Backpackers working on farms allegedly underpaid thousands

The workers were underpaid while working on farms, despite their owner being educated about minimum Award rates by the FWO in October 2015.

Young overseas backpackers recruited to work on mango farms near Darwin were allegedly underpaid almost $36,000 in just two months.

Some were allegedly paid nothing at all for weeks of work picking, weeding and pruning. Others, aged 19 and 20 at the time, were allegedly paid an average of $2 an hour.

Most of the backpackers were in Australia on 417 working holiday visas when they worked on the mango farms between September and November last year. They were from Germany, France, Italy, the Netherlands, the UK and Taiwan.

The Fair Work Ombudsman announced it is taking legal action in the Federal Circuit Court against Mr Vinai Chaipom.

It is alleged that Chaipom formerly ran a business trading as The Mango Shop, sourcing fruit from farms around Humpty Doo, and selling them via a roadside stall. The business was registered to a young Belgian backpacker who was in Australia on a 417 working holiday visa, but who is now an international student. The Fair Work Ombudsman alleges that Chaipom controlled the business and was the true employer.

The Mango Shop allegedly underpaid 11 overseas workers and one permanent resident from New Zealand a total of $35,630 for work performed on farms at Livingstone, Noomanah and Humpty Doo.

Most of the employees worked and camped on the mango farms, having been hired after they responded to online job advertisements or approached Chaipom for work.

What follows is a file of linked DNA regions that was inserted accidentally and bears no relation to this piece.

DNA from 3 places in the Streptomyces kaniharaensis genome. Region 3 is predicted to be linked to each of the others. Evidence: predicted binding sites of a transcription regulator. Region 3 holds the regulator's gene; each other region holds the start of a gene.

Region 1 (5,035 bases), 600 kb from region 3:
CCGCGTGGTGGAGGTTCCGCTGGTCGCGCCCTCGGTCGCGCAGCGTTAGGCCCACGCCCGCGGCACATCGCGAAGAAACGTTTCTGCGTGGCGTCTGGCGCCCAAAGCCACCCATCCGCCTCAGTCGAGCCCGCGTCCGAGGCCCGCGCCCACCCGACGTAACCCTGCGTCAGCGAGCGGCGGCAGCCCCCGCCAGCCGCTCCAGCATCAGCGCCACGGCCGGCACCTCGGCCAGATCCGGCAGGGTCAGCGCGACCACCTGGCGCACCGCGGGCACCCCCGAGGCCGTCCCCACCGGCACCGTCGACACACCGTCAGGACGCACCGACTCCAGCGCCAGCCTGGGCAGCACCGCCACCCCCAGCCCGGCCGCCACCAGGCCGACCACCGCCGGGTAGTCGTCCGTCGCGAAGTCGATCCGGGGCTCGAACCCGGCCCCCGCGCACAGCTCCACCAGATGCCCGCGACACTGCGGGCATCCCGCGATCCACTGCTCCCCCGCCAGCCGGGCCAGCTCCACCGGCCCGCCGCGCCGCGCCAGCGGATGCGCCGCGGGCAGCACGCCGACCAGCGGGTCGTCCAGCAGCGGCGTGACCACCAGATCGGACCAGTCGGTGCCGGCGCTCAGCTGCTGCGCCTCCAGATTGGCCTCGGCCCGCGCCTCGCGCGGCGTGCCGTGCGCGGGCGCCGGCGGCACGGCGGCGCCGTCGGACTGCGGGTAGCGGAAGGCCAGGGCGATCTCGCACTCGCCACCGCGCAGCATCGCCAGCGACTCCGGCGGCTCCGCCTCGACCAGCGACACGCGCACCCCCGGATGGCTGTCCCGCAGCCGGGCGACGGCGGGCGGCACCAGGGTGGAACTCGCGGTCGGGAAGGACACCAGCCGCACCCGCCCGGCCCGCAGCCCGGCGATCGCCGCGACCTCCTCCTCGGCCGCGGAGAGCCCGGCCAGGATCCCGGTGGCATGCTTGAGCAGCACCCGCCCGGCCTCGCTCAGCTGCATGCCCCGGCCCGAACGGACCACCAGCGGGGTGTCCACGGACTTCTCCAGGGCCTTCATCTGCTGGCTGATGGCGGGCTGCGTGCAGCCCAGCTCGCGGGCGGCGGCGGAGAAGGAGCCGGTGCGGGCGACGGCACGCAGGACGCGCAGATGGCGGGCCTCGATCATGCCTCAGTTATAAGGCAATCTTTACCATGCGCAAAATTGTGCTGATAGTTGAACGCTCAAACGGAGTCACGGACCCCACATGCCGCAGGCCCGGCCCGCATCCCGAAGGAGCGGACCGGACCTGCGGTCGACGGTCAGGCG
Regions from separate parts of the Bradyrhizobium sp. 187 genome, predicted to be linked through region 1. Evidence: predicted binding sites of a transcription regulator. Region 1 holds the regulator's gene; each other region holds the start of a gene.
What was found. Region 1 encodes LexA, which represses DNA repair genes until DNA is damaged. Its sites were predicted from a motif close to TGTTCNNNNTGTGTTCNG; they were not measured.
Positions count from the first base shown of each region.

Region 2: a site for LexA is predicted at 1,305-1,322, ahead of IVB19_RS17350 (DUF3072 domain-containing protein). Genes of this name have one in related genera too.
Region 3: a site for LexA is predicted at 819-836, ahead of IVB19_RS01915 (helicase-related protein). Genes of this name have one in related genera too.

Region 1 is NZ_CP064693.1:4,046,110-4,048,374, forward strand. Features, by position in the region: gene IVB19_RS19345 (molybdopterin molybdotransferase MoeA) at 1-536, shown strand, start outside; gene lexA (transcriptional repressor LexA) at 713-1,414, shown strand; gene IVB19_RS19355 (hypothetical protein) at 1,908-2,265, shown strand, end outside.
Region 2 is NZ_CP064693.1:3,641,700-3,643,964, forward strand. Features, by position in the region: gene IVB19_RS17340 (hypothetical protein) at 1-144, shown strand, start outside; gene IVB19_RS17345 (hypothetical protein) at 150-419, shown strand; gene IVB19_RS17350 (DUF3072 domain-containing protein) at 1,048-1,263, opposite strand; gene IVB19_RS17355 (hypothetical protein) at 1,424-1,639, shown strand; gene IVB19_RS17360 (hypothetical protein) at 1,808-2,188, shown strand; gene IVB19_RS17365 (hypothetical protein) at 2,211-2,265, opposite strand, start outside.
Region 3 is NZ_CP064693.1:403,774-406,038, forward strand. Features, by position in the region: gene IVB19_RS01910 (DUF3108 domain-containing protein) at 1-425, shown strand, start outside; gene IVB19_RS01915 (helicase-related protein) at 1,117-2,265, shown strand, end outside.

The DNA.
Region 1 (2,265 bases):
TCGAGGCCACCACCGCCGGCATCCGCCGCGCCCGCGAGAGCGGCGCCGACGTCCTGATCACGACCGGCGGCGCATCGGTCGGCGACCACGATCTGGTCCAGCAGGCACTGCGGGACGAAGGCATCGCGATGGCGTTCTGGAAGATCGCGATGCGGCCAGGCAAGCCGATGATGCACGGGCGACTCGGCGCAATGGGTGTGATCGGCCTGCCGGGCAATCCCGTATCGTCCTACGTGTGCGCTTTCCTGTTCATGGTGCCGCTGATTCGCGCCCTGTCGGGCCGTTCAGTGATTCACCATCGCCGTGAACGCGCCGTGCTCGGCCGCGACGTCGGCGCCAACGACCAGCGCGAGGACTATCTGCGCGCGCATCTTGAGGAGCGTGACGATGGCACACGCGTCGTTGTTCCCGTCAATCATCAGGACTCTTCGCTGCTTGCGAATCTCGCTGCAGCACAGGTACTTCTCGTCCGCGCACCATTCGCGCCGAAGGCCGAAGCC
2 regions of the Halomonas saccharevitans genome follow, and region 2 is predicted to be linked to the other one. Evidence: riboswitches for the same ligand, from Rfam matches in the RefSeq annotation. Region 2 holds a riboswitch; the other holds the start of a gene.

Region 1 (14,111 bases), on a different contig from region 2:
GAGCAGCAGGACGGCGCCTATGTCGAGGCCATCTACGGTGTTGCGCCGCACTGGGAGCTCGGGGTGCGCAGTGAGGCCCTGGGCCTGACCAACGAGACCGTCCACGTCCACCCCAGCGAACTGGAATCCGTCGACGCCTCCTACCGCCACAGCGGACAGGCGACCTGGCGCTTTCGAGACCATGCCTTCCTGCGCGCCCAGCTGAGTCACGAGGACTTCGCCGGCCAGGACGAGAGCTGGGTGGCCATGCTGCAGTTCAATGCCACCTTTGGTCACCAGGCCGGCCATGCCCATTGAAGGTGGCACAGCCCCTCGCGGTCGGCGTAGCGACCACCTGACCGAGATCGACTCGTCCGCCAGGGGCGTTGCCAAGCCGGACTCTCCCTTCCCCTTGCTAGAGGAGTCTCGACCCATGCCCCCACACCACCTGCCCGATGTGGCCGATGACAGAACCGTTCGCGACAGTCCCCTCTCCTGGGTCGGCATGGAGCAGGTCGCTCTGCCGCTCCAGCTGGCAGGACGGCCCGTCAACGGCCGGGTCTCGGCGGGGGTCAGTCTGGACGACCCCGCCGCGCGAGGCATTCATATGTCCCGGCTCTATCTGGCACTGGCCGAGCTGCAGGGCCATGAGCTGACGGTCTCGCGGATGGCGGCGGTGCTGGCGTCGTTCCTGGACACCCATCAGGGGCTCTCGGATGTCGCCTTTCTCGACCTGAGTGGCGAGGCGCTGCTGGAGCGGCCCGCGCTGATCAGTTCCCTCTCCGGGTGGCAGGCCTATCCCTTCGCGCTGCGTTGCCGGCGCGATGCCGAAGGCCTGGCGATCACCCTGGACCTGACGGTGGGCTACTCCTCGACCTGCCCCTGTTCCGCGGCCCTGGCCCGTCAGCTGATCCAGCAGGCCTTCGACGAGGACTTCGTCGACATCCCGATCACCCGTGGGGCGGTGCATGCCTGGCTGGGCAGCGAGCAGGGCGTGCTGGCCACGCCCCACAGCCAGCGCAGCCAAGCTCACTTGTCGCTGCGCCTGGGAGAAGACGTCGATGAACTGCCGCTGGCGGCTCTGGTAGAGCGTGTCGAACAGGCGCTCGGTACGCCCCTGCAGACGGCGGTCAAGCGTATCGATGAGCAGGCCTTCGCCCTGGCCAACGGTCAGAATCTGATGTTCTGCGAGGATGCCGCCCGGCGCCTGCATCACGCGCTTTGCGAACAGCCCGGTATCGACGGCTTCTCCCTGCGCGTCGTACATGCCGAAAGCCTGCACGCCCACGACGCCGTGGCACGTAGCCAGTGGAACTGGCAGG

Three of the overseas workers were allegedly paid nothing at all. The New Zealand citizen was also allegedly paid nothing for four days’ work. Others allegedly received wages of between $500 and $1000, the equivalent of between $2.68 and $4.76 an hour. As casual employees, however, they were entitled to be paid minimum hourly rates ranging from $19.45 to $21.61 under the Horticulture Award.

Individual underpayments allegedly range from $648 to $5119. Chaipom allegedly also failed to issue employees with pay-slips.

The Fair Work Ombudsman investigated after receiving requests for assistance from some of the employees.

In February 2016, the Fair Work Ombudsman issued the business with a contravention letter requesting that the employees be reimbursed all outstanding entitlements. However, the workers remain unpaid. Some have since left Australia.

The Fair Work Ombudsman alleges that Mr Chaipom was educated about minimum Award rates in October 2015 when inspectors visited mango farms as part of the Agency’s national Harvest Trail Inquiry.

Chaipom faces maximum penalties ranging from $5400 to $10,800 per contravention.

A directions hearing is scheduled for October 18.

Fair Work Ombudsman Ms Natalie James says the alleged serious exploitation of vulnerable workers and the fact that Chaipom had been put on notice of the need to pay lawful minimum rates were significant factors in the decision to commence legal action.

The Fair Work Ombudsman is also seeking a Court Order requiring Chaipom to back-pay the workers the money allegedly owed.

In November last year, the former operators of the Java Spice Café Emporium in Darwin – husband-and-wife Mr Peter and MS Moya Buckley and their company – were penalised $73,000 for underpaying two Taiwanese backpackers.

In his judgment on that matter, Judge Mr Stewart Brown said it was likely the exploited workers departed Australia “with a poor view of Australian employers or at least of employers in Darwin” and that the penalties should deter employers from conduct that could “tarnish Australia’s reputation.”

Inside Small Business

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